I think Prof. Ilya Somin at the Volokh Conspiracy outlines a sensible approach to the recent ‘Climategate’ scandal:
Most of us, however, lack expertise on climate issues. And our knowledge of complex issues we don’t have personal expertise on is largely based on social validation. For example, I think that Einsteinian physics is generally more correct than Newtonian physics, even though I know very little about either. Why? Because that’s the overwhelming consensus of professional physicists, and I have no reason to believe that their conclusions should be discounted as biased or otherwise driven by considerations other than truth-seeking. My views of climate science were (and are) based on similar considerations. I thought that global warming was probably a genuine and serious problem because that is what the overwhelming majority of relevant scientists seem to believe, and I generally didn’t doubt their objectivity.
At the very least, the Climategate revelations should weaken our confidence in the above conclusion. At least some of the prominent scholars in the field seem driven at least in part by ideology, and willing to use intimidation to keep contrarian views from being published, even if the articles in question meet normal peer review standards. Absent such tactics, it’s possible that more contrarian research would be published in professional journals and the consensus in the field would be less firm. To be completely clear, I don’t think that either ideological motivation or even intimidation tactics prove that these scientists’ views are wrong. Their research should be assessed on its own merits, irrespective of their motivations for conducting it. However, these things should affect the degree to which we defer to their conclusions merely based on their authority as disinterested experts.
At the same time, it’s important not to overstate the case. I don’t think we have anywhere near enough evidence to show that the academic consensus on global warming is completely bogus, or even close to it. Nor has it been proven that all or most prominent scientific supporters of global warming theory are as unethical as those exposed in this scandal.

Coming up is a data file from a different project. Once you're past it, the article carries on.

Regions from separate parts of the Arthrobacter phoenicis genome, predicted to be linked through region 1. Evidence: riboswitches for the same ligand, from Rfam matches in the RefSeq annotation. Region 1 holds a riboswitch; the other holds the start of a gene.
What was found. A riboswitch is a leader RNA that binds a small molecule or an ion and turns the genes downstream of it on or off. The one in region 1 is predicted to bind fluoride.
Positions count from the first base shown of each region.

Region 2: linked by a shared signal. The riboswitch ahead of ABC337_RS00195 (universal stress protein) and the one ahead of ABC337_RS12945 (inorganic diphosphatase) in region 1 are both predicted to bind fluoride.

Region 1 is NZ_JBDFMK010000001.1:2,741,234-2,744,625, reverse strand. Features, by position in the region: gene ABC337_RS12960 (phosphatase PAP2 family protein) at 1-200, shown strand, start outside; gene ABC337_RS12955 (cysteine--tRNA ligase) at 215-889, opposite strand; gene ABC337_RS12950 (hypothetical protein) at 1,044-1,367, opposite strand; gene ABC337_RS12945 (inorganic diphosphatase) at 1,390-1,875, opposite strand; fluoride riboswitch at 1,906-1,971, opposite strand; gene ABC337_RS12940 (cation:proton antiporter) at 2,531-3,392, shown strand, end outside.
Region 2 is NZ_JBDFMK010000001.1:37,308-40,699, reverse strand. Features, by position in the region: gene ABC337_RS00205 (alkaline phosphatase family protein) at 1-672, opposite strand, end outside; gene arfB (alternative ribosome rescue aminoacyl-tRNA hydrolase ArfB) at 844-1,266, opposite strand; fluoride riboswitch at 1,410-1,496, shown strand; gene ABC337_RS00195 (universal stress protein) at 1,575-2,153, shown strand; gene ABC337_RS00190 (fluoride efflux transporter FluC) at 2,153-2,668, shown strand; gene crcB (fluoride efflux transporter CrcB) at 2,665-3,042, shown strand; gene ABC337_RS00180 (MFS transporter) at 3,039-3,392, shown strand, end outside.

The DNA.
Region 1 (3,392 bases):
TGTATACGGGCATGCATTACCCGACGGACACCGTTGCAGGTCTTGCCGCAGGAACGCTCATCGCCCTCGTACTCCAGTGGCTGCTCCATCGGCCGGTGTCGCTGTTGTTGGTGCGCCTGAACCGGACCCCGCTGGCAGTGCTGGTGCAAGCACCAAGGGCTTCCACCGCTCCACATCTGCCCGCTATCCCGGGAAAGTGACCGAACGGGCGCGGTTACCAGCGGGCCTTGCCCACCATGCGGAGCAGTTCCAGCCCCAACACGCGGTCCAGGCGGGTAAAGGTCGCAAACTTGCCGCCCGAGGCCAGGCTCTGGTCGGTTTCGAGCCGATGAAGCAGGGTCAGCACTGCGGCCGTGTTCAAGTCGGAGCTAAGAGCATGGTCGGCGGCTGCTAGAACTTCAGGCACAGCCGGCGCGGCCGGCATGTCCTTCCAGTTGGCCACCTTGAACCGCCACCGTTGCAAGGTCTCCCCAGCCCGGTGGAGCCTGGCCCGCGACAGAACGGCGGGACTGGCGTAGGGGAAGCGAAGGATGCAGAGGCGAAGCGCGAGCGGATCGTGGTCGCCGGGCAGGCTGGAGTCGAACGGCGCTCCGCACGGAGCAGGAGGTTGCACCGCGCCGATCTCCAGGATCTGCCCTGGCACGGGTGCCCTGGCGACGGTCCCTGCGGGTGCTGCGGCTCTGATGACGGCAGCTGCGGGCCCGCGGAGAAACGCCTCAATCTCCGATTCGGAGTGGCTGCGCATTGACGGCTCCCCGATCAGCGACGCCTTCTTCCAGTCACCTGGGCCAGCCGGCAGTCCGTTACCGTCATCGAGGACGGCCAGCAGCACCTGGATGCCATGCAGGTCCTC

On balance, therefore, I still think that global warming exists and is a genuinely serious problem. But I am marginally less confident in holding that view than I was before. If we see more revelations of this kind, I will be less confident still.
Unfortunately the debate over Climategate among laypeople is likely to be heavily influenced by political ignorance and irrationality, especially the tendency to overvalue any information that confirms one’s preexisting views and downplay or ignore anything that cuts the other way. Thus, global warming supporters are likely to claim that Climategate proves nothing at all, while skeptics will trumpet it as justification for rejecting mainstream climate research altogether. Both temptations should be resisted, though I’m not optimistic they will be.
Read the rest here. As Blackadder noted recently, mainstream conservatism has increasingly been associated with views that can be described as ‘anti-science’ in recent years. I think it’s likely that Climategate will be seized upon as a justification for that position in some quarters. If the ‘experts’ are all corrupt, then it would be foolish to allow ourselves to be manipulated by them. And it would be great, great news, of course, if the challenges posed by alleged AGW were entirely a mirage.
But the problem with that approach, of course, is that this scandal doesn’t prove that the experts are all corrupt and/or wrong. Just that some were. And even the most damning of the e-mails and documentation suggest insularity and self-righteous contempt for outsiders rather than a lack of confidence in AGW. We would need a lot more evidence than this to reasonably dismiss the scientific consensus on climate change.